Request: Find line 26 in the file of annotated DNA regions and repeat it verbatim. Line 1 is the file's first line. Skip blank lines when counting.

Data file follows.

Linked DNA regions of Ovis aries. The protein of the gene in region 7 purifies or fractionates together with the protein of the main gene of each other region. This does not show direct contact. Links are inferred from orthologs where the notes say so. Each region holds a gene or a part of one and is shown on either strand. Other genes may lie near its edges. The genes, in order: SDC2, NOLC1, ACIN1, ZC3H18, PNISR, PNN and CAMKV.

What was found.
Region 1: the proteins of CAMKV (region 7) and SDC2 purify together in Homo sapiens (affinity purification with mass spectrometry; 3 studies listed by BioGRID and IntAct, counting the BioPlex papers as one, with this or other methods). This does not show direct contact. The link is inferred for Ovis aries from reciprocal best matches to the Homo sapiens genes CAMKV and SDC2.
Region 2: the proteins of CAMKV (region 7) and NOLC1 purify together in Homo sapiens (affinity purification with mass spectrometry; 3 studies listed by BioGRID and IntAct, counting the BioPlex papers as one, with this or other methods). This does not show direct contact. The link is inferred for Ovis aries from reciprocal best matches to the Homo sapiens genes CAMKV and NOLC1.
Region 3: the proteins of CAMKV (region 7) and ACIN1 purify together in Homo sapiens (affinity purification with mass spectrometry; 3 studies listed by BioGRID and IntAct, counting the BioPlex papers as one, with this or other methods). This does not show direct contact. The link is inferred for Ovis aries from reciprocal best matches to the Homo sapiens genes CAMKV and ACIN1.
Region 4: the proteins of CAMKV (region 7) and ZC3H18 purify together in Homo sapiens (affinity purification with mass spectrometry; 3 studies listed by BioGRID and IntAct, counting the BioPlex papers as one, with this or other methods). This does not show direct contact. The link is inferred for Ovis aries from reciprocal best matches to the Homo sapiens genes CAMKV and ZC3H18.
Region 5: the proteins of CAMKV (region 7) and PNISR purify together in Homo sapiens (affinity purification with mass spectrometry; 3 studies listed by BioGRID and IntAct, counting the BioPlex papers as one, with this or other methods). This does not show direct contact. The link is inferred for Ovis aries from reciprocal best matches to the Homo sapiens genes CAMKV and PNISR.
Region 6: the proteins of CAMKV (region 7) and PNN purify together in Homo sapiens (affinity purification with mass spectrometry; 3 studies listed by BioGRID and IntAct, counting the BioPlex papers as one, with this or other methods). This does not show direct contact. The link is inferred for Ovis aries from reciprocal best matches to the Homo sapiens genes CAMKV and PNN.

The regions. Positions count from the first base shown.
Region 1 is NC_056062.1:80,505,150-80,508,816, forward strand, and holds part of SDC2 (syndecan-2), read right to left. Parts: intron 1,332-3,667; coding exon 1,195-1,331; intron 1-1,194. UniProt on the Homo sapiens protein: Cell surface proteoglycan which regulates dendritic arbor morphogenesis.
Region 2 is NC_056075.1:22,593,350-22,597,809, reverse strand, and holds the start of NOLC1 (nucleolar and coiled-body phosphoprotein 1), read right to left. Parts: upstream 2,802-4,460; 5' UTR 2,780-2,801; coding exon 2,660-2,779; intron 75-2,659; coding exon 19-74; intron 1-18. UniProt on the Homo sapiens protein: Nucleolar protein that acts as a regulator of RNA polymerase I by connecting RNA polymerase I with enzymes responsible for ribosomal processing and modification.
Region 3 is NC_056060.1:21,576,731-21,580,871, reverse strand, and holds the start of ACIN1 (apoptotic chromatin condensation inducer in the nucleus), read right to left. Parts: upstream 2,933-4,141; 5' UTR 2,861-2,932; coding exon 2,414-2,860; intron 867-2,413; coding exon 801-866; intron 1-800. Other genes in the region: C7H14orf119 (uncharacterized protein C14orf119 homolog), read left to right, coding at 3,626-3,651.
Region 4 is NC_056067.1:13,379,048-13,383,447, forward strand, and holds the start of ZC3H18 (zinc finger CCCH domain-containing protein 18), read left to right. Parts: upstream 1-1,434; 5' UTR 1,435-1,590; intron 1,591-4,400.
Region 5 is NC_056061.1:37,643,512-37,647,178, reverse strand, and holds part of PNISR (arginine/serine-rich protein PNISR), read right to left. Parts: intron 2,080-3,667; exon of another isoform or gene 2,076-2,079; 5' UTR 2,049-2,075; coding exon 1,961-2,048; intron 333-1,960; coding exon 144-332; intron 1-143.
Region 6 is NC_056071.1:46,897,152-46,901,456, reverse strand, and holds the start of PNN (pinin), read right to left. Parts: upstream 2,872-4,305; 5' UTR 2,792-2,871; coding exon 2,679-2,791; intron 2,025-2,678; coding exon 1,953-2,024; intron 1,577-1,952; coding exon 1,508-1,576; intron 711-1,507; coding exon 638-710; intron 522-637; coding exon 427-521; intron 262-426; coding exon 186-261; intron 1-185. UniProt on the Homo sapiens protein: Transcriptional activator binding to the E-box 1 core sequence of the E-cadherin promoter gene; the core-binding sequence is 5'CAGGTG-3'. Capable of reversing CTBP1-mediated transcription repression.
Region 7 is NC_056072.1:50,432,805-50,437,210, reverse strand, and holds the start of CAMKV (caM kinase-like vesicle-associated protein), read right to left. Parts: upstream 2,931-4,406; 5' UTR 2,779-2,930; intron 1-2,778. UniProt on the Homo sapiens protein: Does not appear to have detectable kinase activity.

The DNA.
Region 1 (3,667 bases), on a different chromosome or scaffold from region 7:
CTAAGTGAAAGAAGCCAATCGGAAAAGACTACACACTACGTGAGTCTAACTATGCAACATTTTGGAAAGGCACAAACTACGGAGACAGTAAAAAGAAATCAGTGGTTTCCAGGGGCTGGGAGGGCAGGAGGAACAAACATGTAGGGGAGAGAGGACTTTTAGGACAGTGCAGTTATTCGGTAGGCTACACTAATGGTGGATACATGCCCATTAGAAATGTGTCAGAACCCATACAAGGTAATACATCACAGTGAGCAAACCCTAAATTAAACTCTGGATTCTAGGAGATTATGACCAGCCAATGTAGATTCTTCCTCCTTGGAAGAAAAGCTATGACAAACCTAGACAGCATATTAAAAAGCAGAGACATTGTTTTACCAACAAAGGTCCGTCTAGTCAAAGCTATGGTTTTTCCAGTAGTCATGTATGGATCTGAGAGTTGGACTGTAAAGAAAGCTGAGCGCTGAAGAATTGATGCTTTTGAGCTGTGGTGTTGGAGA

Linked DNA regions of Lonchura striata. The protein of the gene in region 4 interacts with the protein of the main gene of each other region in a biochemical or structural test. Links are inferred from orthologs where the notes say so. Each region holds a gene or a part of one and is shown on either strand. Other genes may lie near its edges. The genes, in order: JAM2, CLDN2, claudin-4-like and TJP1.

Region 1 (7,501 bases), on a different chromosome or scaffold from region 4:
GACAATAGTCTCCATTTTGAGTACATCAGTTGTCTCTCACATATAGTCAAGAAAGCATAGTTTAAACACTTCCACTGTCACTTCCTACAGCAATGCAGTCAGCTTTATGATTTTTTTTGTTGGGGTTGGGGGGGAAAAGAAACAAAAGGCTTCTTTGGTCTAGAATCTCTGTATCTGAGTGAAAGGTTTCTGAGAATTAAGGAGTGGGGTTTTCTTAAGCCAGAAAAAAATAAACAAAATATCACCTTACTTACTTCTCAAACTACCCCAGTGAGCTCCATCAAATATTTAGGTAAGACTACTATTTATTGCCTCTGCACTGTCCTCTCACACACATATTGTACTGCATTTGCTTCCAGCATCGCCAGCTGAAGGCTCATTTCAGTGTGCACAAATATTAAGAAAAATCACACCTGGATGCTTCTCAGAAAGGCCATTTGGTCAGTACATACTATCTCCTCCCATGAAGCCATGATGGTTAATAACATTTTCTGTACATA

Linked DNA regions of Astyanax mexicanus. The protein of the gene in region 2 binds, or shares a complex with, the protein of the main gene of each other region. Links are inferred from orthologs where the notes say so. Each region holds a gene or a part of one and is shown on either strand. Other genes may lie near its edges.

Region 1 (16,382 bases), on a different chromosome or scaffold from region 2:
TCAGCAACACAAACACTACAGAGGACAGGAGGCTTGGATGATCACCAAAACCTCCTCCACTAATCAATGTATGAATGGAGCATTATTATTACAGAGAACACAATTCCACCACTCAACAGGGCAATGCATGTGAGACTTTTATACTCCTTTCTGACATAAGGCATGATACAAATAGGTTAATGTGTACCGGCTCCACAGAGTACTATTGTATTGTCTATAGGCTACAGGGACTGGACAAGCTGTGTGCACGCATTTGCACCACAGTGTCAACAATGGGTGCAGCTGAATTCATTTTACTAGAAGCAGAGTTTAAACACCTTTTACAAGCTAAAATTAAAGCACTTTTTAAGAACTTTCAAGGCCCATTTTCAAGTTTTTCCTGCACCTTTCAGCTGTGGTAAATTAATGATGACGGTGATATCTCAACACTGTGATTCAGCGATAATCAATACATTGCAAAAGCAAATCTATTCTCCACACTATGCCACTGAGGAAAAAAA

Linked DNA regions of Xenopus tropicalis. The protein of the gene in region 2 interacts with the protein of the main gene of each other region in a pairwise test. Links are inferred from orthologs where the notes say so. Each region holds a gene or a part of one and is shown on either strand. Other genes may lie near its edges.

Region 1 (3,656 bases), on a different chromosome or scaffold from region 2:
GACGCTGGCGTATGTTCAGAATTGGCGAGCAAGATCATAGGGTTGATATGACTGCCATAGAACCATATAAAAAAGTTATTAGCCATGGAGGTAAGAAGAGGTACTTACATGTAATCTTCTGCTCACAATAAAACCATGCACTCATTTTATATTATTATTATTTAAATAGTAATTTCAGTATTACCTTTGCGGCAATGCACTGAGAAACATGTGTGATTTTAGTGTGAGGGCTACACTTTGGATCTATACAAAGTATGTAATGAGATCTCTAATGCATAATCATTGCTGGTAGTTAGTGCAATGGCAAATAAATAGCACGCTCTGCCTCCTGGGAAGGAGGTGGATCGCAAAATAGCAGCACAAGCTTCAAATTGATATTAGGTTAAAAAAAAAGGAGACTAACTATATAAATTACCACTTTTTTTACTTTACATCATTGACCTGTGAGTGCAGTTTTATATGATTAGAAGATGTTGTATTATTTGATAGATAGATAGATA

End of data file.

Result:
Linked DNA regions of Xenopus tropicalis. The protein of the gene in region 2 interacts with the protein of the main gene of each other region in a pairwise test. Links are inferred from orthologs where the notes say so. Each region holds a gene or a part of one and is shown on either strand. Other genes may lie near its edges.